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IBC 2017 Viewpoint

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The first North Atlantic autumn storm Aileen blew the broadcast industry into Amsterdam for the annual technology festival that is IBC. Some exhibitors and visitors arrived earlier than others!

Every year, manufacturers tell broadcasters that they are facing the most challenging set of conditions of a generation to do business in. This IBC certainly felt challenging. Was storm Aileen the pre-cursor to a stormy show?

For the last couple of years, IP has been touted as the heir apparent to serial digital video. COTS (Commercial Off-The-Shelf) is an acronym everybody in the broadcast business is now familiar with. If you have investigated the COTS offering, it is not your Fry's or Currys PC World shelf that these products reside on.

Broadcasters headed to NAB Las Vegas in April in the hope that SMPTE had managed to find agreement between the manufacturers. No agreement was forthcoming at NAB and the lead up to IBC had seen a repeat of the question: Will they or won't they publish SMPTE-2110?

The conference started; no announcement. The exhibition started; no announcement. Then, on the Sunday, SMPTE announced that SMPTE-2110 had been ratified, with some minor exceptions. The last major obstacle to mass adoption of Video-over-IP in broadcasting had been removed. The multi-vendor interoperable world that they had enjoyed with SDI was now available in IP.

Or is it? As with any standard, it is worth reading the small print, even if it is extremely technical.

The SMPTE ST 2110 standards suite is multipart, with the essential parts now technically stable. The following is the current status of documents included in the suite, as of September 2017:

SMPTE ST 2110-10/-20/-30 (addressing system concerns and uncompressed video and audio streams) are now approved standards.

SMPTE ST 2110-40 (concerning metadata such as captions, subtitles, active format description, time codes, dynamic range, and more) is presently undergoing final committee draft ballot and is expected to be published before the end of 2017 or in early 2018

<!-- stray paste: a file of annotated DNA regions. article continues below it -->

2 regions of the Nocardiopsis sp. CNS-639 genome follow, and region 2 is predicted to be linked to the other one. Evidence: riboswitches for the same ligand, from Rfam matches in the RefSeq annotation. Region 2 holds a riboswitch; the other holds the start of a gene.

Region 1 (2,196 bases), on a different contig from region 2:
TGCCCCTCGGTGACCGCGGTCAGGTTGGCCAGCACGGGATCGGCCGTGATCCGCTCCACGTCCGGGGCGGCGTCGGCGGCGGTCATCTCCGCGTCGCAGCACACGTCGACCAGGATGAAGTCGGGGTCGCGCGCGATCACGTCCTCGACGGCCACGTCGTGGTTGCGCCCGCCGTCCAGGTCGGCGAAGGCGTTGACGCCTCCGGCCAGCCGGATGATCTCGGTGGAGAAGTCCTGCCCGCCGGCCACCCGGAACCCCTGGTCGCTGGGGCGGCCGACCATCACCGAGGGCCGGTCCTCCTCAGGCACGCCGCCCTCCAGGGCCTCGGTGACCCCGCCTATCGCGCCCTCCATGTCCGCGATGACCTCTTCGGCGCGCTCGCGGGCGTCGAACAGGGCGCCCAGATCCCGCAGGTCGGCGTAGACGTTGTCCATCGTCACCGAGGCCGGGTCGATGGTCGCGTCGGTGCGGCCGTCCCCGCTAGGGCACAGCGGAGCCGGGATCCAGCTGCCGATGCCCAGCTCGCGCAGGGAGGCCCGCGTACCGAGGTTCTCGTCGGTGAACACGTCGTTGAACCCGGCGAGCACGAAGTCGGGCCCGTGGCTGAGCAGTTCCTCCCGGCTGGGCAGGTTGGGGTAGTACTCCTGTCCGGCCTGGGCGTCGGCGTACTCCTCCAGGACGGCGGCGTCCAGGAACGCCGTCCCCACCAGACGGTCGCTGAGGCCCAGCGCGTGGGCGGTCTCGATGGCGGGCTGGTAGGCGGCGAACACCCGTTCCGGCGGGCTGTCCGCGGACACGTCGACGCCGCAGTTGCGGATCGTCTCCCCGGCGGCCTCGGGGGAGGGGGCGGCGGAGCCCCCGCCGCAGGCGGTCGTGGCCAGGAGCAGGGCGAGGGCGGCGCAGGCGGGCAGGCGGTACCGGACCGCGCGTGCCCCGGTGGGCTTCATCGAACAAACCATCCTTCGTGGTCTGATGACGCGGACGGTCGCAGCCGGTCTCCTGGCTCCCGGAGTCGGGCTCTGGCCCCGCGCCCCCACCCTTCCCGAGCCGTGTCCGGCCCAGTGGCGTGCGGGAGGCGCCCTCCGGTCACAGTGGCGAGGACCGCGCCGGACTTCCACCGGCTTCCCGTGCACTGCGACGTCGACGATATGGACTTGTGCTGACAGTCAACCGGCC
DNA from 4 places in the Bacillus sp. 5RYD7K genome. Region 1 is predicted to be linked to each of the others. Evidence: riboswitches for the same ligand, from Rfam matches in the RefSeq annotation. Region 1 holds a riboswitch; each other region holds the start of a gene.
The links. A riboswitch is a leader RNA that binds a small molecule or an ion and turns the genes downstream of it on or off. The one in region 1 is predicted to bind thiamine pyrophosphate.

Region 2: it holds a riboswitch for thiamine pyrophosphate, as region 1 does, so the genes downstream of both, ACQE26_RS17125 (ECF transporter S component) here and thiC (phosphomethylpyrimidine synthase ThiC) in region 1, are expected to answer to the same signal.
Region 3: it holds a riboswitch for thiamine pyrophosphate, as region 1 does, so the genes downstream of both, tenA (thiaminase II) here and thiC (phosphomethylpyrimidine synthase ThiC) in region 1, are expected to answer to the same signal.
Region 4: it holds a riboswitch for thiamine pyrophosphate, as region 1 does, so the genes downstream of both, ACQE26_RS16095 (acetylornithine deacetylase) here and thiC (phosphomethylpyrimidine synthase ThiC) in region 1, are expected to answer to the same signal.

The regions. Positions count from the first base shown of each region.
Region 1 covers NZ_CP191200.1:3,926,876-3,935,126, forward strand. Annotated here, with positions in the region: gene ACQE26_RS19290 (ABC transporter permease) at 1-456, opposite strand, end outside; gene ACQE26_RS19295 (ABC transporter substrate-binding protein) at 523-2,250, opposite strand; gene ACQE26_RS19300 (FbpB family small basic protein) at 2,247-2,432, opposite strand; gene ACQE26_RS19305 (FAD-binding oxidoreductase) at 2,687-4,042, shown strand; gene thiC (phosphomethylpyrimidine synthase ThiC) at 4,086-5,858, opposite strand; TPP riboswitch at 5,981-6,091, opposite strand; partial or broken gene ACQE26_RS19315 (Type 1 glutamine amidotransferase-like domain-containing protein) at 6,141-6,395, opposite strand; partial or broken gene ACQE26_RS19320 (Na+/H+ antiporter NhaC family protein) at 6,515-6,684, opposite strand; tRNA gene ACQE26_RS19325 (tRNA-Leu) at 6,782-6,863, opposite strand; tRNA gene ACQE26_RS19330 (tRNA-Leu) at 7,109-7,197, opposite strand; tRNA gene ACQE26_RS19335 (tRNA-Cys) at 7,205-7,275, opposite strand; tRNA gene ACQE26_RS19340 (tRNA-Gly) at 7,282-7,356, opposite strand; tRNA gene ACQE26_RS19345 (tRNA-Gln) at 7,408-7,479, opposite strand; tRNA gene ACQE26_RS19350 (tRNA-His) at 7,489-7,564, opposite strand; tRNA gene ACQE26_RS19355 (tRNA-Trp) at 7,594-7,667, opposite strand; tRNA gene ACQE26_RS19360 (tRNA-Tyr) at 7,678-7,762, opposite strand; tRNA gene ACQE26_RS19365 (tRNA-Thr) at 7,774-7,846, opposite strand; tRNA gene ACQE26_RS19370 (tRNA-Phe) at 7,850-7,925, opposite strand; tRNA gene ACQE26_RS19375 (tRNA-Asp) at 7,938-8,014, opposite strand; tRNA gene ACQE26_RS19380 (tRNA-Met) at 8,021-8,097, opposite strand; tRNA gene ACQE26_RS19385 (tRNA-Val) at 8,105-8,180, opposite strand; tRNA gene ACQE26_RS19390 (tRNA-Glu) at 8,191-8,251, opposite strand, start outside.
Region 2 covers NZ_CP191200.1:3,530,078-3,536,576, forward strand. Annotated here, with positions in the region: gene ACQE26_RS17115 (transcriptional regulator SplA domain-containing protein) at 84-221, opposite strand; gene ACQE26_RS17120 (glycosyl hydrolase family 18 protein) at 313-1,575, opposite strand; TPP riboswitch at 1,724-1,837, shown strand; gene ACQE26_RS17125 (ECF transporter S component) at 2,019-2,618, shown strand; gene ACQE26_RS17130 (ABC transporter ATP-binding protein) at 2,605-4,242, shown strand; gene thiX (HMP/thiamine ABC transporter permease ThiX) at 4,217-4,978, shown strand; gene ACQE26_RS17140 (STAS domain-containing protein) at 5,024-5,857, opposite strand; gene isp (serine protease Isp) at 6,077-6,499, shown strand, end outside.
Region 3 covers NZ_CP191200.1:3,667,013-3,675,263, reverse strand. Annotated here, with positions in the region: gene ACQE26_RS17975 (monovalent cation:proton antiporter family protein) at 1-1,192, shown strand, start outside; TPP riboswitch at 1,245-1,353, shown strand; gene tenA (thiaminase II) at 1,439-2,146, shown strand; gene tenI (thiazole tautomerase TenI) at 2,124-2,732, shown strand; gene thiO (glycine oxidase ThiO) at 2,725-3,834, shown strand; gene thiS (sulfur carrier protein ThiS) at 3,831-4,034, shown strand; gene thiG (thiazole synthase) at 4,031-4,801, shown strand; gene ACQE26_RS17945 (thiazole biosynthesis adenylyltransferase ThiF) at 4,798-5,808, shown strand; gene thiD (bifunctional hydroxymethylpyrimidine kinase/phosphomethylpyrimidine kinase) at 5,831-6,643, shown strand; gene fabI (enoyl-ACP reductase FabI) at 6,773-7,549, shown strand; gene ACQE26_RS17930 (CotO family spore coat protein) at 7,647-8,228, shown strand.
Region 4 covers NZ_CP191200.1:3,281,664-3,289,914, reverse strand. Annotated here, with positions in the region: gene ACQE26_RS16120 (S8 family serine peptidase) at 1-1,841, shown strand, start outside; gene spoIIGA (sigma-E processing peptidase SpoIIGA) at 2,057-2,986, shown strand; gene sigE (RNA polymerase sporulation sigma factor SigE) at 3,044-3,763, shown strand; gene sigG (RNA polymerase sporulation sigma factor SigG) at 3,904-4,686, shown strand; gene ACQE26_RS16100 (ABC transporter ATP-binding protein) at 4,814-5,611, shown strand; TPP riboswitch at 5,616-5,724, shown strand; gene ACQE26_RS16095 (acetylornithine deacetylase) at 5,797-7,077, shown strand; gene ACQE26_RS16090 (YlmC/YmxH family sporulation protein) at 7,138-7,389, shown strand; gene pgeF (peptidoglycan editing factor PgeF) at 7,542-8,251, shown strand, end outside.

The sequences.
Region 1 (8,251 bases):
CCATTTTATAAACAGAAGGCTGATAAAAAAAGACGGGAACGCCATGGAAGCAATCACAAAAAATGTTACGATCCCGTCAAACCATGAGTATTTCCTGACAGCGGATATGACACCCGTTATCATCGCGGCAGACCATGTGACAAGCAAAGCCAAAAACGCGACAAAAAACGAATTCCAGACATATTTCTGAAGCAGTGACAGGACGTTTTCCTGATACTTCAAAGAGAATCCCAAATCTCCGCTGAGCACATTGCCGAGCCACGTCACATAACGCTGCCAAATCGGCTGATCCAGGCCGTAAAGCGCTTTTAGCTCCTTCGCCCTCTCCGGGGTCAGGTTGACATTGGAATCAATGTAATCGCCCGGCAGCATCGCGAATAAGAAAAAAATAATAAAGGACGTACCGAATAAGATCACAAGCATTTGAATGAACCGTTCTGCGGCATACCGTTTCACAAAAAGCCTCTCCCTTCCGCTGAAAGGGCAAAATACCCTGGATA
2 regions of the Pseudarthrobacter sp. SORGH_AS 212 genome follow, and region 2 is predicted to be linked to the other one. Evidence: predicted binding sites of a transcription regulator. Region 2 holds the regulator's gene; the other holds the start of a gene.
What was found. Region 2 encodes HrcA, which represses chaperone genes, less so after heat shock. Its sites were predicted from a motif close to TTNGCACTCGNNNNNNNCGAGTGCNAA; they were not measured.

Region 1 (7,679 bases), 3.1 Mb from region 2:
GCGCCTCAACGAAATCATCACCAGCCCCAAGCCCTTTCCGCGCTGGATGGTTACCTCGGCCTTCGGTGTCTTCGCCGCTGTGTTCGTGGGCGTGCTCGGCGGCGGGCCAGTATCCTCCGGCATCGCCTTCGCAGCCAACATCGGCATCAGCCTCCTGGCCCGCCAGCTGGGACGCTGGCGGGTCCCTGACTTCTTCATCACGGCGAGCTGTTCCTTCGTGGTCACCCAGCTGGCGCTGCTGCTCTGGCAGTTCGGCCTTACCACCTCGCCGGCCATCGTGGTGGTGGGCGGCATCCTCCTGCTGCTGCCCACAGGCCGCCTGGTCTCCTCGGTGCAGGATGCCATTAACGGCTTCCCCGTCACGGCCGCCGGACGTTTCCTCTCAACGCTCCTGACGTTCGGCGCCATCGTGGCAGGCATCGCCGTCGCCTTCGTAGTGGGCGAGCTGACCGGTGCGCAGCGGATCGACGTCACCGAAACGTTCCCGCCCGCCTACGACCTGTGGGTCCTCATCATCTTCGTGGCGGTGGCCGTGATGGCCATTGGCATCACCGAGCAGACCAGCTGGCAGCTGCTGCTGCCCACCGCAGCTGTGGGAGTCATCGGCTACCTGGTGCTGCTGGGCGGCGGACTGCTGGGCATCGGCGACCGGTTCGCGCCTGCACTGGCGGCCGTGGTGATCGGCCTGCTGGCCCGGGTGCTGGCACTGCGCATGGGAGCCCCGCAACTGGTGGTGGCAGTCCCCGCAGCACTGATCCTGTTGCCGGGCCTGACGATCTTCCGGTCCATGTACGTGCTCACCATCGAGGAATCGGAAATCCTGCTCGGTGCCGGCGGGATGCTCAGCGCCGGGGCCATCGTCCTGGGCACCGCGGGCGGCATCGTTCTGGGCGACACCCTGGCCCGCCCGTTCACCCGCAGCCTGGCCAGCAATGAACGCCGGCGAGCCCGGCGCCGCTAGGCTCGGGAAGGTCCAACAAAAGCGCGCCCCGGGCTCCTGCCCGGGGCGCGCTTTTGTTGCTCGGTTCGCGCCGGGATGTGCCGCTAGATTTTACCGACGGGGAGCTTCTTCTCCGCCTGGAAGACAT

SMPTE ST 2110-21 (specifying traffic shaping and delivery timing of uncompressed video) is presently in the comment resolution phase of the final committee draft text. The SMPTE standards committee is now resolving final comments before conducting the final ballot (draft publication) to bring ST 2110-21 to standard status. This document is expected to be published before the end of 2017 or early in 2018

Additional portions of the standards suite, such as support for compressed audio and video, will follow a similar process and will likely be published in time for 2018 NAB Las Vegas.

SMPTE ST 2110-21 (specifying traffic shaping and delivery timing of uncompressed video) is not included in the now approved standard. One of the major benefits of IP is that audio, video and metadata can go their different ways and then be reunited ahead of delivery to their final destination. If we don't have a standard for timing, how will they all join up together and be synchronised?

Then there is SMPTE ST2110-40, concerning metadata such as captions, subtitles, active format description, time codes, dynamic range and more, in fact all the things we take for granted in an SDI world.

So we have a standard that allows us to use uncompressed video and audio streams, but all of the important information we take for granted with SDI has yet to be addressed.

SMPTE-2110 is an interesting standard as it appears to have been widely adopted and deployed before its actual ratification. Heading into the show were a plethora of manufacturers promoting their products. It will be interesting to see if they have managed to steal a march on their competitors or will have to address the ratified revisions of these standards retrospectively.

Customers too seem keen to embrace the new standard, with a number of tenders making reference to SMPTE-2110. A number of those tenders have challenging budgets for a traditional SDI infrastructure so it will be interesting to see if they can achieve the same level of functionality they are accustomed to.